Enrique Peña Nieto is meeting with President Obama and others today, but there's really not much "new" in that news. He'll mention immigration, security, blah, blah, and blah.
A more interesting question is what type of Mexico he's leading, and what his election means. For that I recommend the Foreign Affairs article by Héctor Aguilar Camín and Jorge Castañeda. Their basic view is that Peña will continue reforms--health care, tax reform, oil, among others--and the PRI will work with the PAN. It's a rather more optimistic view than you typically see.
The vast majority of Mexicans now agree that the only way politicians should get and keep power is through the ballot box and that the clamor for greater accountability and less corruption is legitimate. They believe that protecting human rights, adhering to the rule of law, and ending the culture of impunity are nonnegotiable goals. They demand due process rights and greater security, and they think poverty and social inequality must be reduced, along with the influence of Mexico's powerful monopolies and oligopolies. Yet they also reject any macroeconomic policy associated with large public deficits and consider the advantages of globalization, free trade, and economic integration with the rest of North America greater than the drawbacks.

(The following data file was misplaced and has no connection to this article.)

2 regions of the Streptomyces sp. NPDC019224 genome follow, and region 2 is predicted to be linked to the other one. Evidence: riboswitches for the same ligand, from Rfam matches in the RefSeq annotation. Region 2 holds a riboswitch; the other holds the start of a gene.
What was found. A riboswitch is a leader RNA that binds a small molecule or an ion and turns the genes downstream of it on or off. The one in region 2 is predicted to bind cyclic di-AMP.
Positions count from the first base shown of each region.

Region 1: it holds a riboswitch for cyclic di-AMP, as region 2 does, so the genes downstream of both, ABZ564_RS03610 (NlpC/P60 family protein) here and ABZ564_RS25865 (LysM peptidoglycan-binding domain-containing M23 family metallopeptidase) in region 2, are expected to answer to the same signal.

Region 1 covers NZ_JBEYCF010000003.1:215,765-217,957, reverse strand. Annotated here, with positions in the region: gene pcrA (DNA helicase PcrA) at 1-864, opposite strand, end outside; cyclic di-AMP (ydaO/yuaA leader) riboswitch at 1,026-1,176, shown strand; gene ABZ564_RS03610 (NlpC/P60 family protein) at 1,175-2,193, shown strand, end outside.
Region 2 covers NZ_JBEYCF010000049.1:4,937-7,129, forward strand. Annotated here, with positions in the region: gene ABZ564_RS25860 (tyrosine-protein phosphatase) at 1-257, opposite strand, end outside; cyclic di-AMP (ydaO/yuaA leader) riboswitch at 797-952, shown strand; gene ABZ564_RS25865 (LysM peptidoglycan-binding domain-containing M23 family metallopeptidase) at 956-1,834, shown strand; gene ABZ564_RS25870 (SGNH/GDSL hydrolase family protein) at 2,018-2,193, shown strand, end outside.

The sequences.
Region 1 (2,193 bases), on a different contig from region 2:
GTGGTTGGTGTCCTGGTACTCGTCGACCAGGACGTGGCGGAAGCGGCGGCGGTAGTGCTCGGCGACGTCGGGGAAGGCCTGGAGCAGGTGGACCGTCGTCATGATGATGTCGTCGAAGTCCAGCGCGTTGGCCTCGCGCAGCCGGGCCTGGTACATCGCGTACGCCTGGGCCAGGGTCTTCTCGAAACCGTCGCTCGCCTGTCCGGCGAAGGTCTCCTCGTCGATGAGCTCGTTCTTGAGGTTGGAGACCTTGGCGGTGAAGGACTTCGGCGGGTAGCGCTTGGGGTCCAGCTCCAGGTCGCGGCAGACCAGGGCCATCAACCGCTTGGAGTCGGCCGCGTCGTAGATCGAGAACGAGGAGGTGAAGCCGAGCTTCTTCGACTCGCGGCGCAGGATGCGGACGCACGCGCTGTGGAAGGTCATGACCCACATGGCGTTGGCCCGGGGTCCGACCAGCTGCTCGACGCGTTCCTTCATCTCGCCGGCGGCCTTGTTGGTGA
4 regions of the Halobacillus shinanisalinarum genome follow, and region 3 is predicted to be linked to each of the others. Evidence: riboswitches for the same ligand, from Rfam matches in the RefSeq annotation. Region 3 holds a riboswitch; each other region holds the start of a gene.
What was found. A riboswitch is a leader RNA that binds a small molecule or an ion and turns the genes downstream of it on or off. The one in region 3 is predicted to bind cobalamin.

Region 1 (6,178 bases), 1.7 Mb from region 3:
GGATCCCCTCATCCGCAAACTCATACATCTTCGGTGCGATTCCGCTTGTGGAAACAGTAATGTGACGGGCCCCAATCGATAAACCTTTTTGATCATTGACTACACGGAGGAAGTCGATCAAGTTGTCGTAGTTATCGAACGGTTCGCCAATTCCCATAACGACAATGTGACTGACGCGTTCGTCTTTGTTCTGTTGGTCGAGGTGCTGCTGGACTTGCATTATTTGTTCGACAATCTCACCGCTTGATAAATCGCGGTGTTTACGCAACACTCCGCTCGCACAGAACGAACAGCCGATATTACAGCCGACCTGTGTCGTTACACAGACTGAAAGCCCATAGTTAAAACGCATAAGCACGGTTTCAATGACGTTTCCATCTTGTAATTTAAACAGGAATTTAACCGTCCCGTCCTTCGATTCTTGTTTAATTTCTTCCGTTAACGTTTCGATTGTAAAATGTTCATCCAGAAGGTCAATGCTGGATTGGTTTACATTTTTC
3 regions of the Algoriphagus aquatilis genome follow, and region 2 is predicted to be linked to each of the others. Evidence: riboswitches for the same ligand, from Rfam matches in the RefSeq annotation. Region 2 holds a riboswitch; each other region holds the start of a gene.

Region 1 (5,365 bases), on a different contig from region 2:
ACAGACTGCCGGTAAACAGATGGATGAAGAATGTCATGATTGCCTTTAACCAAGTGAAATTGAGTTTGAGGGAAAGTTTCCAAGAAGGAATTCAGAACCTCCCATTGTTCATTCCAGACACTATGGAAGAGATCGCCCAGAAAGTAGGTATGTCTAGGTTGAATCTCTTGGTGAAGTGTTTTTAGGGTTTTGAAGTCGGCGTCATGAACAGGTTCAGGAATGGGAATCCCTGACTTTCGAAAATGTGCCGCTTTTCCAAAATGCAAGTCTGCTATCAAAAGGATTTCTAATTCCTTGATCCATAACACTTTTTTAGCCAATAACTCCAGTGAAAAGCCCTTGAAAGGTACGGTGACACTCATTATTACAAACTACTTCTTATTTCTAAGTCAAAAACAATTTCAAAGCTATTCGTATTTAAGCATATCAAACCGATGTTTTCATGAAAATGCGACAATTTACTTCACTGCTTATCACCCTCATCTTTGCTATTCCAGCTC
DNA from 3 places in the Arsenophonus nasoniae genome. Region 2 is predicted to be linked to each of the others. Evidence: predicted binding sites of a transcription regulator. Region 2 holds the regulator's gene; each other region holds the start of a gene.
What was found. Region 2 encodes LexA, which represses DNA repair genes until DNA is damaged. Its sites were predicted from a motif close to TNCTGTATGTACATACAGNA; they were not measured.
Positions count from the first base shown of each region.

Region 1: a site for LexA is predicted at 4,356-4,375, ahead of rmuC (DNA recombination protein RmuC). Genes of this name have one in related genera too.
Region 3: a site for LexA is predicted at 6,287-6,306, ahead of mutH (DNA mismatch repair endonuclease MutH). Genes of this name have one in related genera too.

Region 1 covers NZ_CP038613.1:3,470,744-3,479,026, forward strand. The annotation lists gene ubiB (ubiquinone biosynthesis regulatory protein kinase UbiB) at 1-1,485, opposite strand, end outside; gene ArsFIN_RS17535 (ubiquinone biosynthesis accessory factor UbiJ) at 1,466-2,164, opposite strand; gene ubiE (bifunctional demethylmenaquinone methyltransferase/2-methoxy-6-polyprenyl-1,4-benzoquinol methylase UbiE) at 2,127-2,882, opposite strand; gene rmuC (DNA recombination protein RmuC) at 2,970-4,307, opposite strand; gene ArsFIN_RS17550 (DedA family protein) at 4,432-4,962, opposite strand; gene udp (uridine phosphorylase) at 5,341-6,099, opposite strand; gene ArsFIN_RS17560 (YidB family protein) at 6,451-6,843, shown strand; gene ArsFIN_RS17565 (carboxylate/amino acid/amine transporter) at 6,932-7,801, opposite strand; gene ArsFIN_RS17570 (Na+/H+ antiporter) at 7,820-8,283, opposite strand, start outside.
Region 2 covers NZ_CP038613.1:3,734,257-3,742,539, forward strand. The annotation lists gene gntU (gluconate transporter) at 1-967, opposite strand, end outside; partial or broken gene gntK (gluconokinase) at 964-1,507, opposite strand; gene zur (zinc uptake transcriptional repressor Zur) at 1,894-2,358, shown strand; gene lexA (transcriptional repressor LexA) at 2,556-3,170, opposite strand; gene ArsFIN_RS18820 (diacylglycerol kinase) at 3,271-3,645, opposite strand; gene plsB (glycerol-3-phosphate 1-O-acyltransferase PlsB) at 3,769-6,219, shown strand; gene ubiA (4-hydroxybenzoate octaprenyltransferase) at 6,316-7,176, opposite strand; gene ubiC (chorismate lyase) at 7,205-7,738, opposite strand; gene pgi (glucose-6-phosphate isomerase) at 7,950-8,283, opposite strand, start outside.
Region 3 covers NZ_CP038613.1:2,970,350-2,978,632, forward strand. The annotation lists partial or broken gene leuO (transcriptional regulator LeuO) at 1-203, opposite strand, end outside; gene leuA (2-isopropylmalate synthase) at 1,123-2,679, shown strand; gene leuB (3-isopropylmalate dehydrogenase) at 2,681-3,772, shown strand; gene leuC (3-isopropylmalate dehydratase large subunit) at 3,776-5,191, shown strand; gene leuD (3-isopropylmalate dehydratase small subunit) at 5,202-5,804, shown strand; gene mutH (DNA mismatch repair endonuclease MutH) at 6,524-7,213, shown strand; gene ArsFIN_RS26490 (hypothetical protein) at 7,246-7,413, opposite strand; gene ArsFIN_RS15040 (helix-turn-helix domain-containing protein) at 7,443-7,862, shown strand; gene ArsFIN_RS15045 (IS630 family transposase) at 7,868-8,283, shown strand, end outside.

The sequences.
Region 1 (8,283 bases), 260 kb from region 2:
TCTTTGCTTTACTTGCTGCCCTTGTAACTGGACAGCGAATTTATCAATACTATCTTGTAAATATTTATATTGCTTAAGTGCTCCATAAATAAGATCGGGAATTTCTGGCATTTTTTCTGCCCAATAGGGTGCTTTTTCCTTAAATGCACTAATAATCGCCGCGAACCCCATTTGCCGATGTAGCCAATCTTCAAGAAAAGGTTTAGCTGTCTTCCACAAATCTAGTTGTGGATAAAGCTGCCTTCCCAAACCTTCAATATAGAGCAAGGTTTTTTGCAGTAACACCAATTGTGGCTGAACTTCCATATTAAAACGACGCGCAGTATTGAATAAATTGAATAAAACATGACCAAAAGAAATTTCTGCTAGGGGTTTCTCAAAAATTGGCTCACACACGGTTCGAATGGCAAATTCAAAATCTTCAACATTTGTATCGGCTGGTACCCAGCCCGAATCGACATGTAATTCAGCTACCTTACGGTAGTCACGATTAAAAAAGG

What goes within Mexico is more important than state visits. On immigration, for example, reform in the United States is critical but so is reform that provides employment. One point that Castañeda does not make is that NAFTA has been responsible for quite a lot of illegal immigration. Reforms within Mexico cannot just liberalize the economy without anticipating the effect on labor and, by extension, on U.S.-Mexican relations.